As with so many grammar questions, the answer is 'it depends'. If usage is split, there's invariably a reason for it. In this case, the issue is one of 'notional concord' - that is, the verb agrees with the part of the subject that is most important in the speaker's mind. If the sentence had been The jeans are on the table there would have been no problem. The subject consists of just one notion, so there is no choice to be made, and normal 'grammatical concord' operates, with the plural verb.
As soon as you say 'A pair of jeans' two notions are brought together and now there is a possible choice. If 'pair' is the notion the speaker is focusing on, the verb would be singular according to normal grammatical rules. But the question arises: why would anyone ever want to do that? Pair is simply a routine summation noun. There is no semantic contrast. One wouldn't normally try to say 'I have a pair of trousers, not a --- of trousers'.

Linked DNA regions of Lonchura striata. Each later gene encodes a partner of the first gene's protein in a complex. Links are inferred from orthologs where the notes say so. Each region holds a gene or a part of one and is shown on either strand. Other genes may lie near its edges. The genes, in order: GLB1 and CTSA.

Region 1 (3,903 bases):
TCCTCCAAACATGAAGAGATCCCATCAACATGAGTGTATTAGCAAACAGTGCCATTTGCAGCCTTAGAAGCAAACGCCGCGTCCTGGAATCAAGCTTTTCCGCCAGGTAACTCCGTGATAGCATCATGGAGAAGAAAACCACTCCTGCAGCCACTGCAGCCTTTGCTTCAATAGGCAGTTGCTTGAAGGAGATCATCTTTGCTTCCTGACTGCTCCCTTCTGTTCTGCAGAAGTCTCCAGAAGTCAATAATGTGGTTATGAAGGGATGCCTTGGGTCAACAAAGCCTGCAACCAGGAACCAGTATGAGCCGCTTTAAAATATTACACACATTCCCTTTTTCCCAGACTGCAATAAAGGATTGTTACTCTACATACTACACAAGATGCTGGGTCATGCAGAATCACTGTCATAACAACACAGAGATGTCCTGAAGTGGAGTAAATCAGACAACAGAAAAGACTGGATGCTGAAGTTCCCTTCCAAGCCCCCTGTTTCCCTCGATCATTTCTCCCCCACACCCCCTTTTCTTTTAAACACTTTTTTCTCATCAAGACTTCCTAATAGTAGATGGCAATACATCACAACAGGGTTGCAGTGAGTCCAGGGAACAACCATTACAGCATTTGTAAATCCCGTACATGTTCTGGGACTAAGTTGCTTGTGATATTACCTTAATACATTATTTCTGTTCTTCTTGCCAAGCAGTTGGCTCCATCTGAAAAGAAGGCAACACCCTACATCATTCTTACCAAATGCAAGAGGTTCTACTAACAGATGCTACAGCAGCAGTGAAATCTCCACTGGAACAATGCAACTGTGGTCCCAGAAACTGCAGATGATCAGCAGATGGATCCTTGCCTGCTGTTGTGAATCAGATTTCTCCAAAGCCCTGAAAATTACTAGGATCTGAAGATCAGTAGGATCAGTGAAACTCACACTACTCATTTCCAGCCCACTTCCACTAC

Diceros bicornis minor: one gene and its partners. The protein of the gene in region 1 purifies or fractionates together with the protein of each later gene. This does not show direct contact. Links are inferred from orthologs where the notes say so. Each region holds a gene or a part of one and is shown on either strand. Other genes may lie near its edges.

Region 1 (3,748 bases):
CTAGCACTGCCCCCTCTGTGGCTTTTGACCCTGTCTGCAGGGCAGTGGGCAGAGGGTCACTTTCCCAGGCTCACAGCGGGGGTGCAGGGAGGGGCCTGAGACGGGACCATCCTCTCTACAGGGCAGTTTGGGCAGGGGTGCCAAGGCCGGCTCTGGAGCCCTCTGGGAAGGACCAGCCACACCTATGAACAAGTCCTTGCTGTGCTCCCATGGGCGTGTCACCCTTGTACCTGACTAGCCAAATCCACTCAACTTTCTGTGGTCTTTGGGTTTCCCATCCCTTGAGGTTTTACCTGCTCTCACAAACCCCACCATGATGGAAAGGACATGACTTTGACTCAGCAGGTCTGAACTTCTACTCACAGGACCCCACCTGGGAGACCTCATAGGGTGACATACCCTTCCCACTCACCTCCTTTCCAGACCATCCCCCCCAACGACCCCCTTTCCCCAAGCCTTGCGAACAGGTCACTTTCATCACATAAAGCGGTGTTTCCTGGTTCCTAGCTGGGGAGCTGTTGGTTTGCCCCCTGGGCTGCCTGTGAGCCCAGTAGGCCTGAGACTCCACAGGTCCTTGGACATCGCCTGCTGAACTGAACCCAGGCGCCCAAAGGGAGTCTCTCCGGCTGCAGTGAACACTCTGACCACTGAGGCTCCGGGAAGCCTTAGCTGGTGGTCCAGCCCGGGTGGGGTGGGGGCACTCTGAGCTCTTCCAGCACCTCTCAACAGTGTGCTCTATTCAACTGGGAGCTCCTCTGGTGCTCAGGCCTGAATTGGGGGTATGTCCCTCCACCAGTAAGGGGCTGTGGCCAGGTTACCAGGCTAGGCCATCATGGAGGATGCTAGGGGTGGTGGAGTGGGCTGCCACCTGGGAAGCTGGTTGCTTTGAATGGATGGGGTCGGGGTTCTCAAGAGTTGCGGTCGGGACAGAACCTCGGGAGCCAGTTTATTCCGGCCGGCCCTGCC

But as soon as pair is modified, things change. The first pair of jeans allows a contrast with later pairs. Now speakers have a semantic choice to make. If the notion of 'first pair' is dominant in their minds, they will go for singular concord. If, notwithstanding the adjective, they are still thinking of the sentence as being about jeans, they will go for the second. But surely the reason for saying first pair is to make that notion semantically pre-eminent - otherwise why say it at all? In which case I'd expect to see singular concord following.
And what happens (I hear someone saying) if both notions are equally important in the mind? Well, semantic reasoning is now ruled out, and people have to resort to other factors. If you have been steeped in a prescriptive grammatical tradition, you will follow the traditional recommendation, and use the singular (as in a number of and other such phrases). In everyday speech, however, 'concord of proximity' is the main influence - that is, we make the verb agree with the nearest noun - so the concord will be plural. When a 'grammatical' user and a 'proximity' user meet each other - as sometimes happens in the usage column in a newspaper - then sparks can fly!